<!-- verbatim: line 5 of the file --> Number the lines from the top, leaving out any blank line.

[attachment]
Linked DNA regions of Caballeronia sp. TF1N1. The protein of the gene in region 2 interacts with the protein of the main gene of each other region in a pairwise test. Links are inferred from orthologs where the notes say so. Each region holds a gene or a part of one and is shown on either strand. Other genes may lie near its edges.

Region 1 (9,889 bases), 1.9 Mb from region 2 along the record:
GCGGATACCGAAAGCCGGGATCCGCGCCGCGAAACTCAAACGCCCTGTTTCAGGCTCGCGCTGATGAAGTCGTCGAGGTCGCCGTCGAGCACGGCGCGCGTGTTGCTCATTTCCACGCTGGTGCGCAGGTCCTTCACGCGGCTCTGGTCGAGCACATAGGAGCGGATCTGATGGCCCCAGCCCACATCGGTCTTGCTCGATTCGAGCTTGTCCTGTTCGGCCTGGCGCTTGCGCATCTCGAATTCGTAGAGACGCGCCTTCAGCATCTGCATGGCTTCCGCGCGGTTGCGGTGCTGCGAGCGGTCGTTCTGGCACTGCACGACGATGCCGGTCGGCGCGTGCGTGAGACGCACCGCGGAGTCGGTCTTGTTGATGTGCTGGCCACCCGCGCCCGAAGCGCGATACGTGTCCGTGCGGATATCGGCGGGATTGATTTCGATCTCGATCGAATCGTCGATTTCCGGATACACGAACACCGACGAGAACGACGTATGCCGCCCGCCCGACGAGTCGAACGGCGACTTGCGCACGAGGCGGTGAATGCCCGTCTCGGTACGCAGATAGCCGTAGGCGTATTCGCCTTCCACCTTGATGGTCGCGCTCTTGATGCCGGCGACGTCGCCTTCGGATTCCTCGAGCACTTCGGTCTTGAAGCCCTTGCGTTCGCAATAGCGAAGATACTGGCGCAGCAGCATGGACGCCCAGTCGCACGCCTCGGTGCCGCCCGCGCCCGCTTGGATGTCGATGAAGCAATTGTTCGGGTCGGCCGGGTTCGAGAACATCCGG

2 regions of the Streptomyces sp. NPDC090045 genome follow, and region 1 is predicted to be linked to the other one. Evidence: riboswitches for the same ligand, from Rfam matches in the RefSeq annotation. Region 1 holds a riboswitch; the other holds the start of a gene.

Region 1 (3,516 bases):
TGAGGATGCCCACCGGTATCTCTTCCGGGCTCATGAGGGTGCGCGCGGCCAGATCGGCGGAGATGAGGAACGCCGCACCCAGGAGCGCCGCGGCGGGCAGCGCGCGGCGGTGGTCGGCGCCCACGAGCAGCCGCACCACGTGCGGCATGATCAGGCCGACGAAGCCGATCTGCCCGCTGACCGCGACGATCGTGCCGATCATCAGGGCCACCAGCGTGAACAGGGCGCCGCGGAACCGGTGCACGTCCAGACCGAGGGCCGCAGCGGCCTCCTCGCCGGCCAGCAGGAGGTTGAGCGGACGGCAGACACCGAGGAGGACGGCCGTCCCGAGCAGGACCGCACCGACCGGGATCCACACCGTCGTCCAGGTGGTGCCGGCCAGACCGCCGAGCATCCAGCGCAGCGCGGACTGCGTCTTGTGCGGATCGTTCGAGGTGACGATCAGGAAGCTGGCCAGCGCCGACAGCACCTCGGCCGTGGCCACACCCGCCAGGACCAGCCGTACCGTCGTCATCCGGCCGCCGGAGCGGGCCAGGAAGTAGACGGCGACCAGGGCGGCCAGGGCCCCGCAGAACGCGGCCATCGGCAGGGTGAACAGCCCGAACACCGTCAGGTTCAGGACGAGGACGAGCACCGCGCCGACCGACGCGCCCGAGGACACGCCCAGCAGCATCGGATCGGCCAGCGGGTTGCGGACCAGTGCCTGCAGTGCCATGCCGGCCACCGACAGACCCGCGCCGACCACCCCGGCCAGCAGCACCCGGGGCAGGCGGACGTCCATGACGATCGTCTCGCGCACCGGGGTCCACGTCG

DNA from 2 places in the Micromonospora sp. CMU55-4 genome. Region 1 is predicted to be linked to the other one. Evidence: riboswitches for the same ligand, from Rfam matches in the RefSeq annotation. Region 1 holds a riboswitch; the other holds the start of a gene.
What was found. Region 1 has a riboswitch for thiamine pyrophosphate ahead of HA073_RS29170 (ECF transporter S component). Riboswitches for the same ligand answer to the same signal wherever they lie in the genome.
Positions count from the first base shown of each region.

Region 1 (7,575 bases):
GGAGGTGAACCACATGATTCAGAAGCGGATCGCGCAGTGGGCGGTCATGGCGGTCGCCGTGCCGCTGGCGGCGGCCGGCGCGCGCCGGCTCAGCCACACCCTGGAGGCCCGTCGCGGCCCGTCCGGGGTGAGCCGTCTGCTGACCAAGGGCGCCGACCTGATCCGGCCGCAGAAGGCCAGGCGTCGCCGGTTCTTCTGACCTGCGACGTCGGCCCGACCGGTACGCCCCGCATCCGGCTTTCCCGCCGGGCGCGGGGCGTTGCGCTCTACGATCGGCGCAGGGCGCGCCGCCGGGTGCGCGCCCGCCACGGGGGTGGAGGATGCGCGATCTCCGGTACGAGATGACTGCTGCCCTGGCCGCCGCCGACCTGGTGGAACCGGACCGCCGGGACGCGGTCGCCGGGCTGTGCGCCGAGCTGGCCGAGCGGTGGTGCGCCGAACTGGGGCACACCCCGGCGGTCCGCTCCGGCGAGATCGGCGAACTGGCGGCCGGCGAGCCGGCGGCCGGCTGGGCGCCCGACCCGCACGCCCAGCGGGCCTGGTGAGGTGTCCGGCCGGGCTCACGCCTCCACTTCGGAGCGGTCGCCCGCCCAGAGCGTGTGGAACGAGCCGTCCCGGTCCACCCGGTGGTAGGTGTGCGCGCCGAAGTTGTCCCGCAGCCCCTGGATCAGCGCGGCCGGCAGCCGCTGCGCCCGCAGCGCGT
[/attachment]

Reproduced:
Region 1 (3,516 bases):